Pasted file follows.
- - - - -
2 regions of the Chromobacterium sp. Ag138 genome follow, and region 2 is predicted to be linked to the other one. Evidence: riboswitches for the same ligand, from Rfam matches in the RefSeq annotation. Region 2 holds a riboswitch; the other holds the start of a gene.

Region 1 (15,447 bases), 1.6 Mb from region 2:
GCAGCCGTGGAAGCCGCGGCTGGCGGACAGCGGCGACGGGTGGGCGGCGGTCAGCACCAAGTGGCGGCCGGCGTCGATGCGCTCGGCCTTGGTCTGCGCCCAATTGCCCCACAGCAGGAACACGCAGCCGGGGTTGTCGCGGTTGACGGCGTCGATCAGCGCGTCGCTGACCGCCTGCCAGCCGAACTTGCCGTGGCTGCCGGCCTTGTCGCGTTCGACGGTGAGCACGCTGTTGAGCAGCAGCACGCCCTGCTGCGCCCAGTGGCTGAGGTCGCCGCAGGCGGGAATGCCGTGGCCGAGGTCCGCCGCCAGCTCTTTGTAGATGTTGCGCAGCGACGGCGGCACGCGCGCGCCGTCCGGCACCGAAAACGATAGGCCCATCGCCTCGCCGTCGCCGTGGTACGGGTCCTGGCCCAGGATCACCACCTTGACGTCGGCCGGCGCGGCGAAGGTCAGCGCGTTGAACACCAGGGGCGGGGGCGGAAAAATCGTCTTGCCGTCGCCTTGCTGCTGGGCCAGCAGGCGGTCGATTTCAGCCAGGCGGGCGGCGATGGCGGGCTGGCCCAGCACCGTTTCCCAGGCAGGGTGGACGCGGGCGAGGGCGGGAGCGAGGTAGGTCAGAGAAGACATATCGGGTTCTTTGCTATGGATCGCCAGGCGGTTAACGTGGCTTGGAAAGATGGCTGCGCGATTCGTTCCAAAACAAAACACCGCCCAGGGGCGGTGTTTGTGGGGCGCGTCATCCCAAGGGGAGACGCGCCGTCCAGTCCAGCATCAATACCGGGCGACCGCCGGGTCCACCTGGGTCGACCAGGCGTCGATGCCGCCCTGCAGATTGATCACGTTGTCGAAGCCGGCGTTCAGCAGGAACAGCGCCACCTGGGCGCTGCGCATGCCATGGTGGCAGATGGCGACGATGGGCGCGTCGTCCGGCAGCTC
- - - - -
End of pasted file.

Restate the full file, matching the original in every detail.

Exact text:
2 regions of the Chromobacterium sp. Ag138 genome follow, and region 2 is predicted to be linked to the other one. Evidence: riboswitches for the same ligand, from Rfam matches in the RefSeq annotation. Region 2 holds a riboswitch; the other holds the start of a gene.

Region 1 (15,447 bases), 1.6 Mb from region 2:
GCAGCCGTGGAAGCCGCGGCTGGCGGACAGCGGCGACGGGTGGGCGGCGGTCAGCACCAAGTGGCGGCCGGCGTCGATGCGCTCGGCCTTGGTCTGCGCCCAATTGCCCCACAGCAGGAACACGCAGCCGGGGTTGTCGCGGTTGACGGCGTCGATCAGCGCGTCGCTGACCGCCTGCCAGCCGAACTTGCCGTGGCTGCCGGCCTTGTCGCGTTCGACGGTGAGCACGCTGTTGAGCAGCAGCACGCCCTGCTGCGCCCAGTGGCTGAGGTCGCCGCAGGCGGGAATGCCGTGGCCGAGGTCCGCCGCCAGCTCTTTGTAGATGTTGCGCAGCGACGGCGGCACGCGCGCGCCGTCCGGCACCGAAAACGATAGGCCCATCGCCTCGCCGTCGCCGTGGTACGGGTCCTGGCCCAGGATCACCACCTTGACGTCGGCCGGCGCGGCGAAGGTCAGCGCGTTGAACACCAGGGGCGGGGGCGGAAAAATCGTCTTGCCGTCGCCTTGCTGCTGGGCCAGCAGGCGGTCGATTTCAGCCAGGCGGGCGGCGATGGCGGGCTGGCCCAGCACCGTTTCCCAGGCAGGGTGGACGCGGGCGAGGGCGGGAGCGAGGTAGGTCAGAGAAGACATATCGGGTTCTTTGCTATGGATCGCCAGGCGGTTAACGTGGCTTGGAAAGATGGCTGCGCGATTCGTTCCAAAACAAAACACCGCCCAGGGGCGGTGTTTGTGGGGCGCGTCATCCCAAGGGGAGACGCGCCGTCCAGTCCAGCATCAATACCGGGCGACCGCCGGGTCCACCTGGGTCGACCAGGCGTCGATGCCGCCCTGCAGATTGATCACGTTGTCGAAGCCGGCGTTCAGCAGGAACAGCGCCACCTGGGCGCTGCGCATGCCATGGTGGCAGATGGCGACGATGGGCGCGTCGTCCGGCAGCTC